• Harry N. Stout

The Best Laid Plans

Updated: May 22


Written by: Paul Werlin, President, Human Capital Resources, Inc.

Never has the stock market fallen so far, so fast. The coronavirus, COVID 19, is not only a world-wide health crisis but will undoubtedly hurt economic growth all over the world. Airlines have cancelled thousands of flights, theme parks closed, professional sports seasons and events have been cancelled, and entire countries are now in “lock-down.”In fact, it looks to be a pretty good bet that the US economy will enter some kind of a recession. How long it may last and how bad it could become are still uncertain.


In order to help the economy, the Federal Reserve has already lowered interest rates, and US Treasury securities are yielding unprecedented low rates of return. And it’s still possible that, like some European countries, US Treasuries could provide a negative rate of return — that means you will get less than your initial principal at maturity! This may be good news for borrowers — businesses and corporations, as well as a good time to refinance a mortgage. But for savers and investors, it makes for historically low returns on bonds and related fixed income products like annuities and CDs. And of course, if the US does enter a recession, it’s certainly possible corporate defaults and bankruptcies could spike.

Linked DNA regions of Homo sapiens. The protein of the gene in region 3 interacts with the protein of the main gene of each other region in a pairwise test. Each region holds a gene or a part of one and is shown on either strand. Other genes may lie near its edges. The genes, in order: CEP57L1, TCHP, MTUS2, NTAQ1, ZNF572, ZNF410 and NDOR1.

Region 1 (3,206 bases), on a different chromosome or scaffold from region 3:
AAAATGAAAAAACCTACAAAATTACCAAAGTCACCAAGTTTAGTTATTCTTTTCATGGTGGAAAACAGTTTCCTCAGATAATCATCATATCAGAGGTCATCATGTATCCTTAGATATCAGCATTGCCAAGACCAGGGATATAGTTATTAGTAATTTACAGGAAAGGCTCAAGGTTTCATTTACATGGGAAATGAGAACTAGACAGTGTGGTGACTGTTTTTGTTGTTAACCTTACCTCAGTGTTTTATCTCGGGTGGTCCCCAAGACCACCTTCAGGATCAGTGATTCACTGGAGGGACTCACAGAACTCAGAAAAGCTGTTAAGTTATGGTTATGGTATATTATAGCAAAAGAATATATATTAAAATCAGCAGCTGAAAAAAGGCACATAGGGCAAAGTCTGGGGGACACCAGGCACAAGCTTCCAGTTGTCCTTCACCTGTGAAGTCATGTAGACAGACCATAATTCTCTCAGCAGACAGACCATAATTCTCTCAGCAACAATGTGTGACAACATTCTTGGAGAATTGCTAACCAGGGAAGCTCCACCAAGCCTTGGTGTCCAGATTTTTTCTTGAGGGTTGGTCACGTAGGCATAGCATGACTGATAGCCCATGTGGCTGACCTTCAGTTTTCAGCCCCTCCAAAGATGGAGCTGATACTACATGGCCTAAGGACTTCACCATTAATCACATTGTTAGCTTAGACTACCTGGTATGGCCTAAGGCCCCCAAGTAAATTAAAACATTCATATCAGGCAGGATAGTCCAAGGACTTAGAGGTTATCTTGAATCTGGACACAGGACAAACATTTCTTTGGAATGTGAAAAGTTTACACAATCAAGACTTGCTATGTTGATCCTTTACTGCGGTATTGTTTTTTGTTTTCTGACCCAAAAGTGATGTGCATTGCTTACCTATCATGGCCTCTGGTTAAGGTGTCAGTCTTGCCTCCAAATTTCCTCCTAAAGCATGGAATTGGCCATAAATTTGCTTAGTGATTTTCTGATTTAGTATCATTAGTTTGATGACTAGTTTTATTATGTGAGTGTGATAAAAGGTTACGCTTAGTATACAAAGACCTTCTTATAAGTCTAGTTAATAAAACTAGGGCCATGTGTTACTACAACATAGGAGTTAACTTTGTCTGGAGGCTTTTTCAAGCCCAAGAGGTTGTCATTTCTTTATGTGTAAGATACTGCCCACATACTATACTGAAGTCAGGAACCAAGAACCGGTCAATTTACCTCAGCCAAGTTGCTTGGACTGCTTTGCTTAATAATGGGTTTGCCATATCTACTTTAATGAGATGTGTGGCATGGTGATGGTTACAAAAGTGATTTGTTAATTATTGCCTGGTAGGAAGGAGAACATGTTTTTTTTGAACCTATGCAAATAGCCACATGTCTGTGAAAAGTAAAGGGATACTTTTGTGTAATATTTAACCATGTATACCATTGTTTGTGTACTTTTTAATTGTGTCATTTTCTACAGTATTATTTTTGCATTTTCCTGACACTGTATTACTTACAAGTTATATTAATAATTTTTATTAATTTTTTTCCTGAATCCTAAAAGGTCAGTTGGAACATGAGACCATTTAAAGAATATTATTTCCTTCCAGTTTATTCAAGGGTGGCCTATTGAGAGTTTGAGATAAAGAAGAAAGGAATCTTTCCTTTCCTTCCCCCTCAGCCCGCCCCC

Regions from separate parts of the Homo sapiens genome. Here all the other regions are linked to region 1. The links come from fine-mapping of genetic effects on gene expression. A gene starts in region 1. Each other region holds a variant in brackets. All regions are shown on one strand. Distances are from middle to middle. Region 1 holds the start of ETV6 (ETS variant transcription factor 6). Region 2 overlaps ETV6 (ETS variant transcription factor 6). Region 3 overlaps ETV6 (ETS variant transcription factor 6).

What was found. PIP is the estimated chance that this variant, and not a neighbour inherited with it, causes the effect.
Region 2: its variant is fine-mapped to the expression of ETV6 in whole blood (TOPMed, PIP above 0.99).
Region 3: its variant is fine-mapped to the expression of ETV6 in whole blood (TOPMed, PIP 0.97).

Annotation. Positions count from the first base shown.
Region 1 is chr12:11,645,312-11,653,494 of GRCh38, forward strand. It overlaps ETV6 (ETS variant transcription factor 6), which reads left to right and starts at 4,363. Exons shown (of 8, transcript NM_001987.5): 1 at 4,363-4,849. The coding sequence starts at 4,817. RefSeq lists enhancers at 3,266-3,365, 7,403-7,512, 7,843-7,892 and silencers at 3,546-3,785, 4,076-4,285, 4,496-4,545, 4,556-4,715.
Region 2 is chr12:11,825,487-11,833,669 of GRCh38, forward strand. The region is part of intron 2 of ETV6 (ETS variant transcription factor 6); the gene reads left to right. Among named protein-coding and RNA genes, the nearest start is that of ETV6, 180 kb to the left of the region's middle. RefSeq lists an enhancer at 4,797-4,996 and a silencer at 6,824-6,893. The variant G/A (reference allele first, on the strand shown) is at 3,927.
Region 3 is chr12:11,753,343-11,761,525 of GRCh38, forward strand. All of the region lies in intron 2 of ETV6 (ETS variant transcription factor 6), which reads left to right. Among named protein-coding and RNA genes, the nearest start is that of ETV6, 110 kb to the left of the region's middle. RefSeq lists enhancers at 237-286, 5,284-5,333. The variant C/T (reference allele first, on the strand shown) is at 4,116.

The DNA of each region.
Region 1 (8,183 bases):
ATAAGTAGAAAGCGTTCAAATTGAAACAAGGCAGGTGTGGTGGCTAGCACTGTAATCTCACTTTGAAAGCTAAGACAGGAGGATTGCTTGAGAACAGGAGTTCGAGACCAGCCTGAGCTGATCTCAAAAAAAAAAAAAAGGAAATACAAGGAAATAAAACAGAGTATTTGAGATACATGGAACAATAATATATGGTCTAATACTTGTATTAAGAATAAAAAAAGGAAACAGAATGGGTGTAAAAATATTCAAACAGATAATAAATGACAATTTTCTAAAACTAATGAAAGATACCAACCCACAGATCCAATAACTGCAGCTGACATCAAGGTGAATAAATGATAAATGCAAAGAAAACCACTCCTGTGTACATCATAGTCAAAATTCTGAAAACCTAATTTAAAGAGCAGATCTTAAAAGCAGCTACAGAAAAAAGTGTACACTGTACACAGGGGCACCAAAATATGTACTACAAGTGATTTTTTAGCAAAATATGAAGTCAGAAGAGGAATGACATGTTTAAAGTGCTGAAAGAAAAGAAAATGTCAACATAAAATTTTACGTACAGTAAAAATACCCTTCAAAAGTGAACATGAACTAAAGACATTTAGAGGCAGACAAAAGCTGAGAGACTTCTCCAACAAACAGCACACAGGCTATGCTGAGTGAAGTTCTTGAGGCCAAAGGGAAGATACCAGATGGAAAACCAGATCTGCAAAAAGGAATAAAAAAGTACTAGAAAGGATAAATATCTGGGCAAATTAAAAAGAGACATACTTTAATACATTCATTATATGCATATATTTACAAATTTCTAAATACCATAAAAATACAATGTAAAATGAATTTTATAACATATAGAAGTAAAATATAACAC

So, the question every investor must ask themselves it what to do NOW? As in any crisis, rule number one is always — don’t panic! It’s pretty well established that the professionals, let alone the average investor, can never pick the tops or the bottoms of markets. It’s just not possible to pick the absolute best time to buy or sell. In fact, it’s pretty common for many investors to panic, sell at the lows, and miss rebounds when they do occur.


Markets will occasionally experience dramatic drops — the real estate bubble, 911, the dot com crash, just to name a few. These so-called “black swan events," or events that are a complete surprise and have significant impacts, have hit markets since markets existed. But the fact is, long-term investing has a very good track record. During the 87-year period from 1928 to 2015, the S&P 500 returned an average of 9.5% per year. That’s pretty darn good. And over any 20-year period, the S&P 500 has always posted a positive return, no matter when you invested. Investors need to always remember that stocks need to be thought of as long-term investments. Buy stocks (or other securities) for short term gains can be risky and uncertain.


There’s no doubt the current crisis will pass. Business and government will go back to “normal.”Time and again, it’s been proven that having a plan and sticking to it is best course of action. And, if you have the funds, there certainly will be some great investment opportunities to be had.


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